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Matrix multiplication

The second test is a simple repeated matrix multiplication. The code is found in Appendix A.2

The program is simply a repeated matrix multiplication of two different $100\times 100$ matrices, with a third matrix. The multiplication series is repeated 100 times.

This time, I only tested MatLab and TONS.

Language Time (seconds)  
MatLab 9 .2
TONS 20 .5
TONS$^2$ 10 .9

That looks more like a reasonable result from MatLab. The matrix multiplication I implemented is a very fast hack, and it is far from being fast. Obviously, MatLab has efficient multiplication routines implemented, so even though their virtual machine, or interpreter, is slow as molasses, MatLab is twice as fast as TONS, on one CPU.

We scale almost linearly in performance, as the extra CPU is taken into use. This is because the amount of work done in the two independent loops (which of course the loop is transformed into as we add the second CPU) is the same. No node server waits for the other.

If we added a third CPU, it would never be taken into use. This code just does not parallelize onto three or more CPUs, with the current state of the TONS parallelizer. I do not see an easy way of parallelizing this program any further, at the virtual machine opcode level, without changing the order in which things are happening, which we refrain from.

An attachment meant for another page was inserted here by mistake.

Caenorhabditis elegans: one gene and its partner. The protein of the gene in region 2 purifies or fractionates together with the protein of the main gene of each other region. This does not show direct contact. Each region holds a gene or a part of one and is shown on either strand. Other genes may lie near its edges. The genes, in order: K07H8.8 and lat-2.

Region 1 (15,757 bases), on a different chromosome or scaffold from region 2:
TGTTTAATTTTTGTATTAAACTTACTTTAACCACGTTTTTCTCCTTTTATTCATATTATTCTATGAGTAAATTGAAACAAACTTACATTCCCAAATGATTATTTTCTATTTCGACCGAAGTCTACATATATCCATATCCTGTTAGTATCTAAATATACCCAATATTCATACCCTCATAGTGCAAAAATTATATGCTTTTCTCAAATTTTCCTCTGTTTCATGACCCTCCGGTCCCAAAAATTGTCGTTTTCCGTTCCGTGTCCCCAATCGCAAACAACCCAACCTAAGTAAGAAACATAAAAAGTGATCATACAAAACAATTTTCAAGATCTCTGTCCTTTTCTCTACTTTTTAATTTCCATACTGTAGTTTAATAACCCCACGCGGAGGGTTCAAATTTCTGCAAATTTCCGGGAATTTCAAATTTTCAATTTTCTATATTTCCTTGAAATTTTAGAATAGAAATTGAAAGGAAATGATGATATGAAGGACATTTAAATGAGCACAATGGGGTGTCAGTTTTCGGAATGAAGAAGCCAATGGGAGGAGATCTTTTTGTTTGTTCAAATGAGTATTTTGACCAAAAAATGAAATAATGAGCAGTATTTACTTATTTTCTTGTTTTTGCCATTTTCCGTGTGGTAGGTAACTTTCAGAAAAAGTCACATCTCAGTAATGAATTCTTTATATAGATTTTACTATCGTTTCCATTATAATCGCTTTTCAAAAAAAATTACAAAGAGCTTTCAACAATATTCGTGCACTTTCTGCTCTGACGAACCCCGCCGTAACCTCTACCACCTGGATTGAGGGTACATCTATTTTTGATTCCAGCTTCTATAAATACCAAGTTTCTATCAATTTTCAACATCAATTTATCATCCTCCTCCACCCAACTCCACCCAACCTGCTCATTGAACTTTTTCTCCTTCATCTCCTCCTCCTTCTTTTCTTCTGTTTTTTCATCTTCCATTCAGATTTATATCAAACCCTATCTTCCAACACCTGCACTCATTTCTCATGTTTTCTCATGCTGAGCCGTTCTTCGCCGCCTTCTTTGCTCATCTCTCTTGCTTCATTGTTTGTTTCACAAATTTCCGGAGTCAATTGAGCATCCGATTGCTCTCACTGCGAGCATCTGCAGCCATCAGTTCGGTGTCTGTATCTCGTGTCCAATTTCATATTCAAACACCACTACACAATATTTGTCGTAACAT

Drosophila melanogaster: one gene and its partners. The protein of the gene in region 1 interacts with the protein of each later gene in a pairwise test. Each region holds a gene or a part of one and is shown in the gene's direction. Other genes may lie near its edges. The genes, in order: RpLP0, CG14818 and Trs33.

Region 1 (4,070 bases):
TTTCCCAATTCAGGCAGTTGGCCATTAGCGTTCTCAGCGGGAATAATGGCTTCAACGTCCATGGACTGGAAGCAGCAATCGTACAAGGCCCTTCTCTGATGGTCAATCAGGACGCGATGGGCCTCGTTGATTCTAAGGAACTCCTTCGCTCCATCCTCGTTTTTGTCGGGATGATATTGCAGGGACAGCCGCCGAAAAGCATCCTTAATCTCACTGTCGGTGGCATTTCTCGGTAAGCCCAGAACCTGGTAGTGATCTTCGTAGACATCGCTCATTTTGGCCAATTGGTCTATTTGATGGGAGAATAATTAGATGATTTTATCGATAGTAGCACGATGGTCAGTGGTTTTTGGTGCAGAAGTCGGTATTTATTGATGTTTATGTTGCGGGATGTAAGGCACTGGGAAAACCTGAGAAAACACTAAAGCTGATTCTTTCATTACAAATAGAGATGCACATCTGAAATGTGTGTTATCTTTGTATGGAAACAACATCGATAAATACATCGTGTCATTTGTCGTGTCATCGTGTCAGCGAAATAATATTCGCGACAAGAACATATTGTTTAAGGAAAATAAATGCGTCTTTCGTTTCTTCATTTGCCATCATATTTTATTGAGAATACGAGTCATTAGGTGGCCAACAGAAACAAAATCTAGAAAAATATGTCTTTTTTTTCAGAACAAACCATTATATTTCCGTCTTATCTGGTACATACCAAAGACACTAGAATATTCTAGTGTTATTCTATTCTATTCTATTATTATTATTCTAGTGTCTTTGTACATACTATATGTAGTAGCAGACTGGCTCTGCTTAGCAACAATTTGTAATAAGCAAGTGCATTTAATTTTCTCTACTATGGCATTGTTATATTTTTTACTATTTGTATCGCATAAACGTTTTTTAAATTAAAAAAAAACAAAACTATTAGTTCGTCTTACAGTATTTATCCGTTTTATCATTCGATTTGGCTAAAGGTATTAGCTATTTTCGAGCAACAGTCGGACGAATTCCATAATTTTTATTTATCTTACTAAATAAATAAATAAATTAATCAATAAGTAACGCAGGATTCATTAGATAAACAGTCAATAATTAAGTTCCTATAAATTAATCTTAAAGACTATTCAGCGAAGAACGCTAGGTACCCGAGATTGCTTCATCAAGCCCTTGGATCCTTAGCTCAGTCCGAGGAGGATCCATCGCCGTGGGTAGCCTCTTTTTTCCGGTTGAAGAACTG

We could however, sometime in the future, implement parallel versions of the instructions, so that if nodes where available, the matrix multiplication could run in parallel on several nodes. But there are two things to this. It is not ``automatic parallelization'' in the sense that the virtual machine code is parallelized, it is simply a matter of exchanging the actual implementations of the instructions with parallel ones. Secondly, implementing parallel matrix operations in C++ is way beyond the scope of this work. It is an area in which there has been a lot of research, and it should be fairly simple just to plug in well-known efficient parallel matrix routines, once we get the actual free-node/busy-node communication done.


next up previous contents
Next: Conclusion Up: Performance Previous: The Fibonacci test   Contents